Ghosn claims arrest was result of 'plot and treason'
Tokyo: Detained auto tycoon Carlos Ghosn believes his arrest and the charges against him are the result of a "plot and treason" at his former employer Nissan, he told the Nikkei newspaper Wednesday.
The Japanese business daily quoted Ghosn as saying he had "no doubt" that the charges against him were motivated by Nissan executives opposed to greater integration of the firm with its French alliance partner Renault.
This is the first press interview Ghosn has given since his stunning arrest on November 19 and it was conducted in the Tokyo detention centre where he has languished ever since.
The 64-year-old has been denied bail several times, with the court considering him a flight risk and concerned that he could attempt to destroy evidence.
But he again stressed that he "won't flee. I will defend (myself)", according to the Nikkei. "All the evidence is with Nissan and Nissan forbids all employees to talk to me," he added.
Even his own lawyer has said it is unlikely he will be released before a trial, which could take up to six months to organise given the complexity of the case.
Ghosn faces three separate charges, all of which he denies.
He stands accused of under-reporting his income between 2010 and 2015 to the tune of five billion yen (USD 46 billion) and continuing to do so for a further three years.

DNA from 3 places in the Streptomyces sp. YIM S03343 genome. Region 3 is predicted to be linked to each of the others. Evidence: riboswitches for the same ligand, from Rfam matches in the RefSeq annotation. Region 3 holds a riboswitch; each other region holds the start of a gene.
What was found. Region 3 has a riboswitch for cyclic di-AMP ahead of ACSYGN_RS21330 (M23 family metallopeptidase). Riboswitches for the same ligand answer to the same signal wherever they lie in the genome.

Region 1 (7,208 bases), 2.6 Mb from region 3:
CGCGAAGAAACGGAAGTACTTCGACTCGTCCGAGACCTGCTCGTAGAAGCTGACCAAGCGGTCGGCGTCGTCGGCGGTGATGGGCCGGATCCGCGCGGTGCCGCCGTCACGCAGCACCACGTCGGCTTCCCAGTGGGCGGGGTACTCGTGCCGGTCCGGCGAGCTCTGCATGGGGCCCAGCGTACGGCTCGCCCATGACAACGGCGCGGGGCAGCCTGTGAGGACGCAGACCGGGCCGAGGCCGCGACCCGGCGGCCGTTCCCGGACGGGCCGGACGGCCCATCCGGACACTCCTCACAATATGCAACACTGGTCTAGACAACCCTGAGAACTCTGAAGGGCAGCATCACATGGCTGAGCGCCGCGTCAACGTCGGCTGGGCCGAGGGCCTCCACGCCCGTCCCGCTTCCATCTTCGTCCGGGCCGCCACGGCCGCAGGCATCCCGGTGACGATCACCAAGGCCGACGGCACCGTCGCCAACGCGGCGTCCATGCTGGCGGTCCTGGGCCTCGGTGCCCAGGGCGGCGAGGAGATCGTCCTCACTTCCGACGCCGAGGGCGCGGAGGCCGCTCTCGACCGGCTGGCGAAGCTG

He also stands accused of a complex scheme to try to pass off personal foreign exchange losses to Nissan and using company funds to reimburse a Saudi contact who stumped up collateral for him.
The executive, once feted for his turnaround of the struggling Nissan, has been removed as chairman of the Japanese firm as well as of Mitsubishi Motors. He resigned as chairman and chief executive of French company Renault.
He told the Nikkei that there was a plan to "integrate" the three companies but insisted it was intended to ensure there would be "autonomy under one holding company."
Earlier, French carmaker Renault said Thursday that it had named Thierry Bollore as its new chief executive and Jean-Dominique Senard as board chairman, replacing former boss Carlos Ghosn following his arrest in Japan for alleged financial misconduct.
Senard, currently the CEO of tyre giant Michelin, will represent Renault in its powerful alliance with Japanese carmakers Nissan and Mitsubishi, Renault added in a statement following a board meeting.
Bollore, the chief operating officer who had been Ghosn's heir apparent as CEO, has been running the company in the wake of Ghosn's sensational arrest in November. He will be tasked with coordinating Renault's side of "the alliance's activities in the operational field" under Senard's authority, the statement said.